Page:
Are you ready to tackle the subject of gerunds in your ESL classroom?
Here is everything you need to know to teach these verbish nouns to your students.
What Is a Gerund?
Simply put, a gerund is the –ing form of a verb acting as a noun in a sentence. A verb is a noun. Not confusing at all, is it? Maybe not for a native speaker (although many would beg to differ), but it’s not so easy to understand for ESL students. When a verb is in its gerund form, it refers to the activity rather than the action. The process of doing something rather than the actual doing. Gerunds can function as subjects or objects in a sentence. Take a look at the following:
Swimming is a good form of exercise for the elderly. (The gerund is the subject of the sentence and refers to the activity of swimming not a specific person’s action of swimming.)
She enjoys swimming in the ocean. (The gerunds is the object of the verb and refers to the general activity rather than a specific moment of movement.)
What Is an Infinitive?
Gerunds are often taught in conjunction with infinitives. Infinitives are also verbs used as nouns, but infinitives are the simple form of the verb preceded by the word to. Infinitives can also be used as the subject or object of a sentence which is why the two are often taught together.
To live is the greatest gift. (Infinitive as subject)
I want to live life to the fullest. (Infinitive as object of the verb)
Check These 3 Tips to Differentiate Gerunds and Infinitives
ESL students can become confused between gerunds and infinitives because they are both verbs acting as nouns in a sentence – they are two forms of one word serving the same purpose in English (verbs acting as nouns). When you teach the difference between gerunds and infinitives, it may help to point out that gerunds refer to specific, concrete, and/or real actions. Infinitives, on the other hand, expresses actions that are unreal, abstract, or those that might happen in the future. Most often, giving your students examples will be the biggest help in seeing how gerunds and infinitives work, but you can also help your students differentiate the two with these three tips:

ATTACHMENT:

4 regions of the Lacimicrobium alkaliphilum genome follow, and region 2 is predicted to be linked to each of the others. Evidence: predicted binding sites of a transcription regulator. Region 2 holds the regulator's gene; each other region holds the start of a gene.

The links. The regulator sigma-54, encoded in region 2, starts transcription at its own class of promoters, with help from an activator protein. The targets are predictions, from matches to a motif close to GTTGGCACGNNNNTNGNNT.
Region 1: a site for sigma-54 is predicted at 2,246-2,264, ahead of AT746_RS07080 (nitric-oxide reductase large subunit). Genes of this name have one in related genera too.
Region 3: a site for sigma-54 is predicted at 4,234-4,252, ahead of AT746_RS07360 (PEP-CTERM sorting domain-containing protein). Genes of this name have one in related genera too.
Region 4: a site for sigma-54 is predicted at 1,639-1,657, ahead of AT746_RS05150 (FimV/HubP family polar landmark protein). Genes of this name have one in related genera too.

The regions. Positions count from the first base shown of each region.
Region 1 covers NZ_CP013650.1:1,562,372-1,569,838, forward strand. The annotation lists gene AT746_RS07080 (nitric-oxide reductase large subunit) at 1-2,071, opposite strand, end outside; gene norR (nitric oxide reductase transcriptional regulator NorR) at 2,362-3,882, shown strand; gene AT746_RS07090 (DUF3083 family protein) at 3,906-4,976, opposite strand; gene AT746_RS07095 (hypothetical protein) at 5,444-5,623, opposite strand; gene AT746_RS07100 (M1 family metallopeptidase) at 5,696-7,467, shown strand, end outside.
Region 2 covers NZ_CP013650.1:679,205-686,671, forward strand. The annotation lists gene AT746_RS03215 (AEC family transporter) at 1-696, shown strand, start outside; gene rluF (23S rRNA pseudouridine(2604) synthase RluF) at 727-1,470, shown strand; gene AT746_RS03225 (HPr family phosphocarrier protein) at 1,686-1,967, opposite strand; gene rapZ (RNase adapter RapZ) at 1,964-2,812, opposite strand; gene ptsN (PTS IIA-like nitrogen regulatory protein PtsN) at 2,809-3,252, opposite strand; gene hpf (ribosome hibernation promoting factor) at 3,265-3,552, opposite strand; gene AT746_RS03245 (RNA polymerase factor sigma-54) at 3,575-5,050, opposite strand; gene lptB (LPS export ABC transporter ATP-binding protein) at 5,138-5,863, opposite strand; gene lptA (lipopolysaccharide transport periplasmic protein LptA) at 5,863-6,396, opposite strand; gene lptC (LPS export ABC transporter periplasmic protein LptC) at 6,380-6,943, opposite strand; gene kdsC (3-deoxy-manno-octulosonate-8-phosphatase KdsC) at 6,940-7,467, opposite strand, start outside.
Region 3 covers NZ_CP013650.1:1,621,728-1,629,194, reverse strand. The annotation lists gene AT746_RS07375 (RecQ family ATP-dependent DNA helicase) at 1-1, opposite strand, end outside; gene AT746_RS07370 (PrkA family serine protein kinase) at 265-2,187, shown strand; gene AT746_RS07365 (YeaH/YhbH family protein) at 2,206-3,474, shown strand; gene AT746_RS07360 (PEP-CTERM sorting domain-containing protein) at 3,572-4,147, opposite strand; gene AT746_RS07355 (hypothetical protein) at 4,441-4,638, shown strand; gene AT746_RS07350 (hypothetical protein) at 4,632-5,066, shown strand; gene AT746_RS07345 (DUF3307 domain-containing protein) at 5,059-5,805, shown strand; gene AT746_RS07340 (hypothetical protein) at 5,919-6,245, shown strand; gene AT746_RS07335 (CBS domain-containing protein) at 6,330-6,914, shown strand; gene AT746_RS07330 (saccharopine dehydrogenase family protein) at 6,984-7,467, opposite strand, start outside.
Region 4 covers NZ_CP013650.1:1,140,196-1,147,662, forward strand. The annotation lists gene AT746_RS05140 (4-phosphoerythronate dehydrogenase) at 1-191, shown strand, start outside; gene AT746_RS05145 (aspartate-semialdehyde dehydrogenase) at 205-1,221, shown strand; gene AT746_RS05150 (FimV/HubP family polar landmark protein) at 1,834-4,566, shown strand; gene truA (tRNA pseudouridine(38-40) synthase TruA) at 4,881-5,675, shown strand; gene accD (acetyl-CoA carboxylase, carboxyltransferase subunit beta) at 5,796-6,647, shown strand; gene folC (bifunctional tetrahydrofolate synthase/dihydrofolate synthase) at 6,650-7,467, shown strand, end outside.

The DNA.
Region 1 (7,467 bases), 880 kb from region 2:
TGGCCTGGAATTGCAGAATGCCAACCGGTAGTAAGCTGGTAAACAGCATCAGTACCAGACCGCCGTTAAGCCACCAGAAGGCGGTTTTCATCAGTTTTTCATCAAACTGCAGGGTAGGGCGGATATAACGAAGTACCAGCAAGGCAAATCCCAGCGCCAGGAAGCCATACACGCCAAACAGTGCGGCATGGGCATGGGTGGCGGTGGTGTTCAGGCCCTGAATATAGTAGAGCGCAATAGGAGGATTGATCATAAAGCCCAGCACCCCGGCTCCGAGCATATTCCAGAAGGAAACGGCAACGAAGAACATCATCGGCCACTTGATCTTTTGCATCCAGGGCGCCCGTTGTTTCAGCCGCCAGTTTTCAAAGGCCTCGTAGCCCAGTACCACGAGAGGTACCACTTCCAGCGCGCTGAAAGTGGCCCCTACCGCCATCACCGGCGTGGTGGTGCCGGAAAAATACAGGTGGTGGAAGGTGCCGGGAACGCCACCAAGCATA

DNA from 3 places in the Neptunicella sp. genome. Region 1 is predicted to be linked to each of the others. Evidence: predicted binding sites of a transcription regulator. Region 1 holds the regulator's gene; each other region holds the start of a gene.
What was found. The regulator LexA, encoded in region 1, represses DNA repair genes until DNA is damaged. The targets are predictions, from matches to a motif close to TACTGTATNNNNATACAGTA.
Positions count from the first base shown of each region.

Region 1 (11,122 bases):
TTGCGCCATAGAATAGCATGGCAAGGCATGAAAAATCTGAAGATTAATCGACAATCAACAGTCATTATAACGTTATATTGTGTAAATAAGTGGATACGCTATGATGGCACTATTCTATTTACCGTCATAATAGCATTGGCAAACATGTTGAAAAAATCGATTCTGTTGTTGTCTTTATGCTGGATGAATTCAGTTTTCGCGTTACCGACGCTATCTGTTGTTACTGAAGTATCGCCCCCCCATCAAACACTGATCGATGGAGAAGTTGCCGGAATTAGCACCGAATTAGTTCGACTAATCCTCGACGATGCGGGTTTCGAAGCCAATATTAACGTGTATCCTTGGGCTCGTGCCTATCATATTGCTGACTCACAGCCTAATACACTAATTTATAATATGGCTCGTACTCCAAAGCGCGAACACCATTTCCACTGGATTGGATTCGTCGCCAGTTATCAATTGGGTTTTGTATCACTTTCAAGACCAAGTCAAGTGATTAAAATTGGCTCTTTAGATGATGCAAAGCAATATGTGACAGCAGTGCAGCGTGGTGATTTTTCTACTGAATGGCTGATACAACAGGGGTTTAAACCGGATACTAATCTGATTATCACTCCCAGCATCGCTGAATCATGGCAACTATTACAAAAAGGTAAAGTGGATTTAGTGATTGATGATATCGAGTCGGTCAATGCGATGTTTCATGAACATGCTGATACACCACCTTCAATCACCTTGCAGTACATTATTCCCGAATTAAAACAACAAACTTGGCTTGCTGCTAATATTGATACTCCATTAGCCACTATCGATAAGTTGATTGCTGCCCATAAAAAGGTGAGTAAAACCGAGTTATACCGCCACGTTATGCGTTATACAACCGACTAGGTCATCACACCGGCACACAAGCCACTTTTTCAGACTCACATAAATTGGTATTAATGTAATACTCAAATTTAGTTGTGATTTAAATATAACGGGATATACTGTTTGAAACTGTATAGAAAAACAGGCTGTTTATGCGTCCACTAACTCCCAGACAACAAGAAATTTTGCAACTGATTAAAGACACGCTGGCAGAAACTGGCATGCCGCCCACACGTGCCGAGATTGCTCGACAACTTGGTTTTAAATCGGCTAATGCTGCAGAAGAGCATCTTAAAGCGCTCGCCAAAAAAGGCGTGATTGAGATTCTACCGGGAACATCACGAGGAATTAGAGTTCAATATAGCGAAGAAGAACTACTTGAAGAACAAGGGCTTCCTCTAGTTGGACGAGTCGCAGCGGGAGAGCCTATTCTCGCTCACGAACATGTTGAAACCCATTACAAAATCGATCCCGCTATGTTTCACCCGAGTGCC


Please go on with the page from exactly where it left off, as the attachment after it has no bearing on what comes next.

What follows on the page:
While both infinitives and gerunds can be used as the subject of a sentence, gerunds tend to sound more natural.To copy is the greatest form of flattery. (sounds stilted and formal). Copying is the greatest form of flattery. (sounds more natural)
There are certain verbs that take gerunds as objects (admit, consider, deny, discuss, dislike, enjoy, keep, quit, miss, mind, practice, and understand) and others that take infinitives (agree, ask, demand, deserve, forget, happen, learn, manage, need, prepare, want, and wish). Other verbs can be followed by either (begin, can’t stand, hate, intend, like, love, plan, prefer, and remember). You will have to teach your students which verbs take gerunds and which take infinitives, and your students will have to memorize these, but don’t teach them all of them at once. Try starting with two or three verbs from each list, defining each and using them in spoken and written English. Then introduce a few more the next day and so on until you have covered all of the words on each list. As you teach each word, try writing two or three separate lists on the board and having your students copy them down or try giving your students sample sentences with each verb along with its object and having them create their own takes-a-gerund and takes-an-infinitive list. The act of writing will cement the lists in your students’ minds more than just handing out a printed list.